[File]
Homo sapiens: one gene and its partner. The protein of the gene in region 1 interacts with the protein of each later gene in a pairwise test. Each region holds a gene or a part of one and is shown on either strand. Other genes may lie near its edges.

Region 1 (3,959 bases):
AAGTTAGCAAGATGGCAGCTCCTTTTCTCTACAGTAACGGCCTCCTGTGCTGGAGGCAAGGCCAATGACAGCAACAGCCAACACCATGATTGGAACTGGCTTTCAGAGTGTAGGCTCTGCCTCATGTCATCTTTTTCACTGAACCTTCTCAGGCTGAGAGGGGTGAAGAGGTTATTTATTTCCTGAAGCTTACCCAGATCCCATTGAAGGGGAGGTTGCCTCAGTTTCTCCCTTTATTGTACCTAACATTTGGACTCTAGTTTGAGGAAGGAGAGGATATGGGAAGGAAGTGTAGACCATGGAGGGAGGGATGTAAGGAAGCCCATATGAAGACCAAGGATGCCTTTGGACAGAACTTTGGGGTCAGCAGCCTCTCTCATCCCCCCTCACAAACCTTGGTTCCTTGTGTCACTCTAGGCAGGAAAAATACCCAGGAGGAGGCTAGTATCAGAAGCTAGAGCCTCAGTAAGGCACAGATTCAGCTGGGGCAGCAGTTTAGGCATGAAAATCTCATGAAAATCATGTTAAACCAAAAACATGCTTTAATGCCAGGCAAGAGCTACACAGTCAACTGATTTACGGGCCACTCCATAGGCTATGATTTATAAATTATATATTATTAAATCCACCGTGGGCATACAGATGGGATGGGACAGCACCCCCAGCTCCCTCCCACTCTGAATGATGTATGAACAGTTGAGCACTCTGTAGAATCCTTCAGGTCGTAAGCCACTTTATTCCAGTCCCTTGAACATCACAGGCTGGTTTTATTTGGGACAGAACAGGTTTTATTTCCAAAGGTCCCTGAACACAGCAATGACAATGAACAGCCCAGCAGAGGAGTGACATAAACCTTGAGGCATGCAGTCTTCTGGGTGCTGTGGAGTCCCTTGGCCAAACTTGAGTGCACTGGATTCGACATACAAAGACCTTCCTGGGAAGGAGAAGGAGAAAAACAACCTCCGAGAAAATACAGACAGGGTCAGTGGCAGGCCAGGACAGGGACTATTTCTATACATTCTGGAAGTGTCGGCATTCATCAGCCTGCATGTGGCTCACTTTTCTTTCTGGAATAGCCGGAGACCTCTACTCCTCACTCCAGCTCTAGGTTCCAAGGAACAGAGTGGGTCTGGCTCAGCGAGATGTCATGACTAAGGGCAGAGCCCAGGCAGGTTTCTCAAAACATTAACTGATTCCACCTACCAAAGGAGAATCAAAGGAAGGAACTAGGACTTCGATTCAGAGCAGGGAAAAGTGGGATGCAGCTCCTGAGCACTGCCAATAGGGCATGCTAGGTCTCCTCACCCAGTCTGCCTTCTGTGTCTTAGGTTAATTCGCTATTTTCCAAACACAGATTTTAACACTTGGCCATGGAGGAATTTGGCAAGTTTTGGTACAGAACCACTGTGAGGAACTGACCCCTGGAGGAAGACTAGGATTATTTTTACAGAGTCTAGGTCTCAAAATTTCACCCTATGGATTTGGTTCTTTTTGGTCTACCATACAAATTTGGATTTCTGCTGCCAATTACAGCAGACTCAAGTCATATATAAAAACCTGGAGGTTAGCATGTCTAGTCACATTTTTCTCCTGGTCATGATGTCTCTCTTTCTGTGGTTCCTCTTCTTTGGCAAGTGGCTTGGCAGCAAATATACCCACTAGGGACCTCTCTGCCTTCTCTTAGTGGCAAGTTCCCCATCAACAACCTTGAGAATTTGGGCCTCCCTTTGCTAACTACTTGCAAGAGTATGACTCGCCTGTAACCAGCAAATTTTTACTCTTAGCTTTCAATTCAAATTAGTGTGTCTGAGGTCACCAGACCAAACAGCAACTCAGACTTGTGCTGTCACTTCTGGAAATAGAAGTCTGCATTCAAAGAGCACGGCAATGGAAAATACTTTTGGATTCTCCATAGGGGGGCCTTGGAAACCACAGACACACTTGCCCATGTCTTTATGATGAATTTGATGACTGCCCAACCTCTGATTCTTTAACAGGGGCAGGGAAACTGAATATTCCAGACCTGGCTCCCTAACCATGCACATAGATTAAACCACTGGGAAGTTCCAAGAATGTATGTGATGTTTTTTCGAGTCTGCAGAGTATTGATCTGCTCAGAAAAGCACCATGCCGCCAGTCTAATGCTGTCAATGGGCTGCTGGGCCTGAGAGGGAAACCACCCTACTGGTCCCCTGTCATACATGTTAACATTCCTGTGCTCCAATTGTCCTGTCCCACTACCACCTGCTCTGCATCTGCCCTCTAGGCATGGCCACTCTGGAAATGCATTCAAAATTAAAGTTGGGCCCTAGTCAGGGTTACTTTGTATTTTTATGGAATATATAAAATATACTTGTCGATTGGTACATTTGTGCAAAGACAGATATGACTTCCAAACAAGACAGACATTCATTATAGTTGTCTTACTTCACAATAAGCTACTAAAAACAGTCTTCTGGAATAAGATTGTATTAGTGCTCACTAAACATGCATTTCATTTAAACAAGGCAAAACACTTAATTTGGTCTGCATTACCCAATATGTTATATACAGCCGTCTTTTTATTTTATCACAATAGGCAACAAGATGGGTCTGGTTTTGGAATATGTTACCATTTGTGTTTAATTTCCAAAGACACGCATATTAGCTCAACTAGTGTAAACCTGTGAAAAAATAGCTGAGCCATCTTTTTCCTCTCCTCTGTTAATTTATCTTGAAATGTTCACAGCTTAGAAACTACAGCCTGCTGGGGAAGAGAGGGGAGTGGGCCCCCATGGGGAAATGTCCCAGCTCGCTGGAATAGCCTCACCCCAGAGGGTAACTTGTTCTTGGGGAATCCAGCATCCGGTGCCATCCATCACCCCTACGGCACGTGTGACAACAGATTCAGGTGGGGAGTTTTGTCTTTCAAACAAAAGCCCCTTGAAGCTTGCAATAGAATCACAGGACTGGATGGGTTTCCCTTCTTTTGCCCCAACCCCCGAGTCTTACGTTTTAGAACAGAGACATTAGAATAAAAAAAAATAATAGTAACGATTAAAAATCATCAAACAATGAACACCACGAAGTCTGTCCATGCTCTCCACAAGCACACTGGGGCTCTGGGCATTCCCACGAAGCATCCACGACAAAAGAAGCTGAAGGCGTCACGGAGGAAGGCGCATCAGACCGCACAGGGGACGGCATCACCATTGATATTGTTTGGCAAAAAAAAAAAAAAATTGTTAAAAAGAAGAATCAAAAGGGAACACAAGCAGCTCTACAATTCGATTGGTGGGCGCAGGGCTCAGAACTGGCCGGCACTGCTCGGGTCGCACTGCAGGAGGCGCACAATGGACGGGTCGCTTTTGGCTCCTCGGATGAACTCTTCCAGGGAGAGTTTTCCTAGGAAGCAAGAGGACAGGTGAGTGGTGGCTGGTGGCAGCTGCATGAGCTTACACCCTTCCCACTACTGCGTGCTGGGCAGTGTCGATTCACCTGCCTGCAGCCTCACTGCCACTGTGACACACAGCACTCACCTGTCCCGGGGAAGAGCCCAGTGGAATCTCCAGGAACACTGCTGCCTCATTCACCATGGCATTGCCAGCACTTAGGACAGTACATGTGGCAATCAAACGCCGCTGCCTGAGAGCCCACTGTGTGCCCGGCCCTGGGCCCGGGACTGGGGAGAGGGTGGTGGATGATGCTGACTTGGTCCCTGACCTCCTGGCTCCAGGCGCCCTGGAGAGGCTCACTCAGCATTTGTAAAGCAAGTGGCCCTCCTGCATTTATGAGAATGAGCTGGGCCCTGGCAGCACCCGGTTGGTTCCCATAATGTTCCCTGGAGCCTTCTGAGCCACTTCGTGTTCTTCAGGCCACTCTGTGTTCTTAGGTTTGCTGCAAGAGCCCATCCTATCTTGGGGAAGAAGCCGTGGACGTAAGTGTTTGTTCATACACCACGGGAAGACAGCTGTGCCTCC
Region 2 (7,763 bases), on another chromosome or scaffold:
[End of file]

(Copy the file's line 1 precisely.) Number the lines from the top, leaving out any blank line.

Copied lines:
Homo sapiens: one gene and its partner. The protein of the gene in region 1 interacts with the protein of each later gene in a pairwise test. Each region holds a gene or a part of one and is shown on either strand. Other genes may lie near its edges.